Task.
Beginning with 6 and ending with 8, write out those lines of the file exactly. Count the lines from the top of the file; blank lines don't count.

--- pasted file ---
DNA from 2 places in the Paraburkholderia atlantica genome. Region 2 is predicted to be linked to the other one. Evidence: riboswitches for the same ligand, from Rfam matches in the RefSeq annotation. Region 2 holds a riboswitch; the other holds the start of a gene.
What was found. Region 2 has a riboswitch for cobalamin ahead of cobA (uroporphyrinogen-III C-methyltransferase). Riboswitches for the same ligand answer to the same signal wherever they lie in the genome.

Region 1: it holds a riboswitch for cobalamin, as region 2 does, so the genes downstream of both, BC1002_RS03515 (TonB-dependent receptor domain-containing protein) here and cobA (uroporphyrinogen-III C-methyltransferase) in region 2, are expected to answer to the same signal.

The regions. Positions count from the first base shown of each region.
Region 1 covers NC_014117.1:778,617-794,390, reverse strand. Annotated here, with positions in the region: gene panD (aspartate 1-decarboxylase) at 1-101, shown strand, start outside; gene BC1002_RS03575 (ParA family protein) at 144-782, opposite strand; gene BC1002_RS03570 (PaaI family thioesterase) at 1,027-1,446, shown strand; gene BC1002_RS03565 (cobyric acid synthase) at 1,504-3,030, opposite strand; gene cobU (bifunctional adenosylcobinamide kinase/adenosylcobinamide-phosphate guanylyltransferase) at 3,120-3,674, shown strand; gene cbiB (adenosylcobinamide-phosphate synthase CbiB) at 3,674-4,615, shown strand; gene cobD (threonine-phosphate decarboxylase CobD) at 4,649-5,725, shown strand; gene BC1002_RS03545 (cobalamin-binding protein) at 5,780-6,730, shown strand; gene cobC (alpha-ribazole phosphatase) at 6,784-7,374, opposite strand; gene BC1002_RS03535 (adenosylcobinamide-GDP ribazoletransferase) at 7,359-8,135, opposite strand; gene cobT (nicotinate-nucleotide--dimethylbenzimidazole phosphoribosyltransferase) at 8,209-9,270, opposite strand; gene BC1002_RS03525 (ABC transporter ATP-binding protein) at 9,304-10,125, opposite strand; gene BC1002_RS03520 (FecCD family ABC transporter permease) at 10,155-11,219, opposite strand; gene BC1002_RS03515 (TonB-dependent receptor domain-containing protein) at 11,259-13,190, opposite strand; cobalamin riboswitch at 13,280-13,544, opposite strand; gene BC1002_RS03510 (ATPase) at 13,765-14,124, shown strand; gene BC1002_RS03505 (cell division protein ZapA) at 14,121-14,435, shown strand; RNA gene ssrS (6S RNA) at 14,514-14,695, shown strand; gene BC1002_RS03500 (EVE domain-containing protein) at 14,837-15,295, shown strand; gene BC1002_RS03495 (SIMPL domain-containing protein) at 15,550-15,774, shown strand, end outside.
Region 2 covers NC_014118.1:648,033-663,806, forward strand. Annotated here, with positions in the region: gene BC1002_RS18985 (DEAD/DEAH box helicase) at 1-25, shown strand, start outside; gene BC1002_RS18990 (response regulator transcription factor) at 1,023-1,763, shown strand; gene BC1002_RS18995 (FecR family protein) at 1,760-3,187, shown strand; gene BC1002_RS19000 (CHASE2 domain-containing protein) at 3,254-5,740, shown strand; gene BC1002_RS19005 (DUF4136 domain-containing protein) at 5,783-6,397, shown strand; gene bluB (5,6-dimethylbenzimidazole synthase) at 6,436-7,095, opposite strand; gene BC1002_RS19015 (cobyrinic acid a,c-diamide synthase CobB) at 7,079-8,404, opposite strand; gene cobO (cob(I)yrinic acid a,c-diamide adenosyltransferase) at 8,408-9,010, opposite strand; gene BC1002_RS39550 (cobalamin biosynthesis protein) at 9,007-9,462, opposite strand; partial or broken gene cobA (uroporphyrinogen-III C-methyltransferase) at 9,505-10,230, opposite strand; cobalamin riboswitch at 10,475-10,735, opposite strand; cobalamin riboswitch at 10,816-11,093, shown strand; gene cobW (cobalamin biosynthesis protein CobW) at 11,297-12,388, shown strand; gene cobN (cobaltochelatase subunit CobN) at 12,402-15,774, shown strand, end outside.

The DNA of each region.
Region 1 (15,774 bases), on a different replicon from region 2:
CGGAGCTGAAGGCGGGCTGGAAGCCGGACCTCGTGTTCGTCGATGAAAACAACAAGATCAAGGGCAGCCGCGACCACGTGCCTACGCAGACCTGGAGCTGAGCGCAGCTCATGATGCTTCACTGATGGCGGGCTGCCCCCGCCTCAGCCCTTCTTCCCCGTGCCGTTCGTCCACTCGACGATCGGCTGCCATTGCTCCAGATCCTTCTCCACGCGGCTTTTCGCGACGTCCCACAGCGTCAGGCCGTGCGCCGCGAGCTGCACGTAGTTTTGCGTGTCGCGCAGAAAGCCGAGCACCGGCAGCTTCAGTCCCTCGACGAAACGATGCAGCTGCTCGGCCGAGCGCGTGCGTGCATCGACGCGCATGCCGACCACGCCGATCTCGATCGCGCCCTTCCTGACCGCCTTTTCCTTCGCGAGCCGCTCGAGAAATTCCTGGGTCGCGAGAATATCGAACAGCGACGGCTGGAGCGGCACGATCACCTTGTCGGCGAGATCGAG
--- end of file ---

Region 2 covers NC_014118.1:648,033-663,806, forward strand. Annotated here, with positions in the region: gene BC1002_RS18985 (DEAD/DEAH box helicase) at 1-25, shown strand, start outside; gene BC1002_RS18990 (response regulator transcription factor) at 1,023-1,763, shown strand; gene BC1002_RS18995 (FecR family protein) at 1,760-3,187, shown strand; gene BC1002_RS19000 (CHASE2 domain-containing protein) at 3,254-5,740, shown strand; gene BC1002_RS19005 (DUF4136 domain-containing protein) at 5,783-6,397, shown strand; gene bluB (5,6-dimethylbenzimidazole synthase) at 6,436-7,095, opposite strand; gene BC1002_RS19015 (cobyrinic acid a,c-diamide synthase CobB) at 7,079-8,404, opposite strand; gene cobO (cob(I)yrinic acid a,c-diamide adenosyltransferase) at 8,408-9,010, opposite strand; gene BC1002_RS39550 (cobalamin biosynthesis protein) at 9,007-9,462, opposite strand; partial or broken gene cobA (uroporphyrinogen-III C-methyltransferase) at 9,505-10,230, opposite strand; cobalamin riboswitch at 10,475-10,735, opposite strand; cobalamin riboswitch at 10,816-11,093, shown strand; gene cobW (cobalamin biosynthesis protein CobW) at 11,297-12,388, shown strand; gene cobN (cobaltochelatase subunit CobN) at 12,402-15,774, shown strand, end outside.

The DNA of each region.
Region 1 (15,774 bases), on a different replicon from region 2: